Research shows, and adoptive families are outspoken about the unintentional harm caused by some professionals – mental health providers and others – when professionals do not understand the dynamics and impact of adoption and previous trauma on children’s overall development.

In 2014 Families NOW sponsored California AB 1790, the nation’s first successful legislation to address this issue and provides leadership in its implementation. In 2015 we provided leadership to implement the legislation. A Blue Ribbon group of Stakeholders worked together to identify barriers to the provision of mental health services by mental health professionals with specialized training and experience in adoption / permanency  clinical issues and to make specific recommendations for voluntary measures available to state and local government agencies and private entities, as appropriate, to address those barriers.

California Department of Social Services chose to disseminate a portion of the work in the form of an All County Information Notice (ACIN) AB 1790 ACIN official draft

Families NOW has obtained funding from the Sierra Health Foundation to publish a more inclusive Guide and Toolkit for making permanency competent mental health services available and accessible to adoptive, guardian, kinship families, and others embracing a lifelong parental commitment to children not born to them.  Our target for publication ofe guide is March 2017.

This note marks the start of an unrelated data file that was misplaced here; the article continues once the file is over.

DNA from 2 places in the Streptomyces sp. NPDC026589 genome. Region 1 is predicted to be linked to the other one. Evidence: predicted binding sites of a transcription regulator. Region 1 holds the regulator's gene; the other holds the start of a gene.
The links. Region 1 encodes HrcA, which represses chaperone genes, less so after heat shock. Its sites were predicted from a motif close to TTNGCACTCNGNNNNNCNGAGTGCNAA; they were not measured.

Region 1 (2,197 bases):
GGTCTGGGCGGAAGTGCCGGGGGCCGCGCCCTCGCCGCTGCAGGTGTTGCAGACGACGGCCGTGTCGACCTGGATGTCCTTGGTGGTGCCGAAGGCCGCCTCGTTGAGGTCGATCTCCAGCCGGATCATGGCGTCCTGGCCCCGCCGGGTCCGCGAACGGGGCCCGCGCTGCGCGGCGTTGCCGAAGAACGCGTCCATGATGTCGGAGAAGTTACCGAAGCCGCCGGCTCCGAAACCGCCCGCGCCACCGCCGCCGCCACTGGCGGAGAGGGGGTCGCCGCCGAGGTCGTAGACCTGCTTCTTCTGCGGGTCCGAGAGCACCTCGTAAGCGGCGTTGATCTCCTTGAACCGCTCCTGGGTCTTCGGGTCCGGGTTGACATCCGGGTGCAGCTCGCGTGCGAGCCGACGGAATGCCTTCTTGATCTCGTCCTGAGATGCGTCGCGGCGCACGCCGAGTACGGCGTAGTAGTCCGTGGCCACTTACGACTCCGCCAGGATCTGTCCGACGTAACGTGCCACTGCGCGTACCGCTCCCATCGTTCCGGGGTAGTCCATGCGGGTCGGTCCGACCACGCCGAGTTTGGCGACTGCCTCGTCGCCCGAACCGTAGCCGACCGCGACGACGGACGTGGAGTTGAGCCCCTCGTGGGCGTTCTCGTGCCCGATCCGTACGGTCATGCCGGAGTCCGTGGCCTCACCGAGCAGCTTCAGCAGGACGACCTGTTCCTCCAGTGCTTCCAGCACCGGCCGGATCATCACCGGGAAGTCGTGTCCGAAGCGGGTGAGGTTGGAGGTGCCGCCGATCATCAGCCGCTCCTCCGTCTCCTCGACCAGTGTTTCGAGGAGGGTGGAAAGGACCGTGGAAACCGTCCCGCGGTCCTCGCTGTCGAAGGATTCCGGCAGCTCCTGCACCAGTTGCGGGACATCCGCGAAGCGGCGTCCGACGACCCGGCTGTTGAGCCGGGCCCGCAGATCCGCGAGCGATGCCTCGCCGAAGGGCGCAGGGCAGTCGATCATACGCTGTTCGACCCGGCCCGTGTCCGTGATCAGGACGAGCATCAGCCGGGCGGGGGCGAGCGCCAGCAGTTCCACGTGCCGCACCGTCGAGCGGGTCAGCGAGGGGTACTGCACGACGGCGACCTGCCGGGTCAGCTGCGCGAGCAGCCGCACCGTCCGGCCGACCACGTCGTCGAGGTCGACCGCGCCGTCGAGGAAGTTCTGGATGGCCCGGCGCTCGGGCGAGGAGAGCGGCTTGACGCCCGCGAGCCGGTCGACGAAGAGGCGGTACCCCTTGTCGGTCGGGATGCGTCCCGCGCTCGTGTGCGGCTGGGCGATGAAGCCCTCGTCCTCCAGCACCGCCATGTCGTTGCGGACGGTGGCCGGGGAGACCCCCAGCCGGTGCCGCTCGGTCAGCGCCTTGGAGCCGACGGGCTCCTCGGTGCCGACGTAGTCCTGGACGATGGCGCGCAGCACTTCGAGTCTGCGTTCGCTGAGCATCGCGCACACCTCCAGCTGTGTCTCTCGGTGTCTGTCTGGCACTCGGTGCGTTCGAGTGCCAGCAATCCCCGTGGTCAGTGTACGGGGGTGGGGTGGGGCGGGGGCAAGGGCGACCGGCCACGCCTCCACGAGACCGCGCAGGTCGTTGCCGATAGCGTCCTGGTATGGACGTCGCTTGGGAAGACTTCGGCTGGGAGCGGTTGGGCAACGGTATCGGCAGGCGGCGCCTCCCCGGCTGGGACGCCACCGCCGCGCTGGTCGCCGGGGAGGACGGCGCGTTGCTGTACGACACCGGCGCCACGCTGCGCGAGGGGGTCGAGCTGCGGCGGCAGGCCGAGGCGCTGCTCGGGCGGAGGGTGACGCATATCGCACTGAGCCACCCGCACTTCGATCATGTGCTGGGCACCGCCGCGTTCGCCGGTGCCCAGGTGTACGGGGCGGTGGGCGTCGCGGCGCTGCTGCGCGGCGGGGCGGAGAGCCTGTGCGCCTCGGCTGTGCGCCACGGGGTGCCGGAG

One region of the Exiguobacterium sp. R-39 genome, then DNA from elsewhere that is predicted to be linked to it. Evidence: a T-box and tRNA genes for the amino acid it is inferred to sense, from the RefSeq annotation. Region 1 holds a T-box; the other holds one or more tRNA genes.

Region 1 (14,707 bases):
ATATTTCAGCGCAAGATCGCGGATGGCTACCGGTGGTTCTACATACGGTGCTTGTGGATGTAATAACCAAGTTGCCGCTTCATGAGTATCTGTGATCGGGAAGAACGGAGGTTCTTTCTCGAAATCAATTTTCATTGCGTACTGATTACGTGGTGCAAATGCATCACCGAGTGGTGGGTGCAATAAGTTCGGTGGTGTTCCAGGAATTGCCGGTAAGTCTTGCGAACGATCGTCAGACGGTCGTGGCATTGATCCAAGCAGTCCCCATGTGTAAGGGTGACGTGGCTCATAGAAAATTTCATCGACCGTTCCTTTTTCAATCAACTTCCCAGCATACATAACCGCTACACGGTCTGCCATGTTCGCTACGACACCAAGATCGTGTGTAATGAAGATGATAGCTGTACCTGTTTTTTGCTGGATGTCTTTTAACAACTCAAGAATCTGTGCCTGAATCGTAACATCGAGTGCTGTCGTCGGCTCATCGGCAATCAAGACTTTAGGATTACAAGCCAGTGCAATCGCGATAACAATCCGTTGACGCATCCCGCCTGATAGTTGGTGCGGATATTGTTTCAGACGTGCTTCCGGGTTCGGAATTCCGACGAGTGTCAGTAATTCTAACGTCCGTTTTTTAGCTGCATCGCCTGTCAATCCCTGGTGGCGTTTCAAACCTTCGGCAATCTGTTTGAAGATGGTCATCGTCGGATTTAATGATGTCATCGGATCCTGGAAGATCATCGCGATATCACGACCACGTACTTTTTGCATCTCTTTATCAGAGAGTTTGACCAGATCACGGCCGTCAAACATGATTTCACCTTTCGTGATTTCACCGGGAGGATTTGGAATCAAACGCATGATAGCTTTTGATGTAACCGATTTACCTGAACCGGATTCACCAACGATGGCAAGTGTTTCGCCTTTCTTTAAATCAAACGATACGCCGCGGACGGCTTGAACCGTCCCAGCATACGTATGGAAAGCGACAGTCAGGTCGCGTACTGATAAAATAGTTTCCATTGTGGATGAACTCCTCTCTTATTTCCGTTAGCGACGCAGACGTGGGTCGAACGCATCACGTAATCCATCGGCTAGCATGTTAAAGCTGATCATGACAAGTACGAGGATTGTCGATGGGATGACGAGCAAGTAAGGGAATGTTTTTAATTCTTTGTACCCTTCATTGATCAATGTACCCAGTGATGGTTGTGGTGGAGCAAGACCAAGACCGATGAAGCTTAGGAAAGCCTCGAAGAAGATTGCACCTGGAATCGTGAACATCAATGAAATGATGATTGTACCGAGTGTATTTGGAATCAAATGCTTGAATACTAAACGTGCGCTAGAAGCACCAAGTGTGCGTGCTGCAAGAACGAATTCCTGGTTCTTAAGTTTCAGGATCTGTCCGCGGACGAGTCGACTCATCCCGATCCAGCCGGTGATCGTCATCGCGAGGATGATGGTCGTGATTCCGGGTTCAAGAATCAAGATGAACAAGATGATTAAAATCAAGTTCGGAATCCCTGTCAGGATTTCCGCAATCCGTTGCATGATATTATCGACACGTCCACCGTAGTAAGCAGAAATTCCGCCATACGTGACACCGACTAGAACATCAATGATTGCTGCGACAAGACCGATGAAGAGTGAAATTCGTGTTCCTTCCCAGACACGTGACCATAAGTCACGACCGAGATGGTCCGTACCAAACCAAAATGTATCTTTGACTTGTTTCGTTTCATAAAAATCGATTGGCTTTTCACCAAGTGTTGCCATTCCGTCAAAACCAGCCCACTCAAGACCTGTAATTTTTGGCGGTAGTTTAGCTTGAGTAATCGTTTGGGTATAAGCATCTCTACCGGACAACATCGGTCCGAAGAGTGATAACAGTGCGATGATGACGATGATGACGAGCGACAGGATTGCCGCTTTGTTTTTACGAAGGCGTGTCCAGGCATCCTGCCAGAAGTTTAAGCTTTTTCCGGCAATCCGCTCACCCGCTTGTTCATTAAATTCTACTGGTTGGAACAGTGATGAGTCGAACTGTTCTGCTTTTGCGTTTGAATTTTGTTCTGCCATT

For more information on AB 1790: See Legislation » AB1790

What adopted children have in common with each other, and with all adopted children, is profound loss. Adoption can’t occur without loss. It shapes how our children see themselves, their families, and the world. It’s why traditional parenting and traditional therapy are so often ineffective, and sometimes downright damaging. We learned this first hand. We sat in the waiting room as instructed while our daughter was in therapy, not knowing what was being discussed or how best to support her. We followed the suggested behavior plan of removing privileges. We were trying to be good parents. But our 6-year-old with low self-esteem became our 6-year-old who was suicidal. Her tantrums lasted for hours and her migraines lasted for days. Taking things away from a child who has already experienced the most primal loss of not being raised by the woman to whom she was born doesn’t lead to good behavior; it fuels her belief that she never deserved anything in the first place.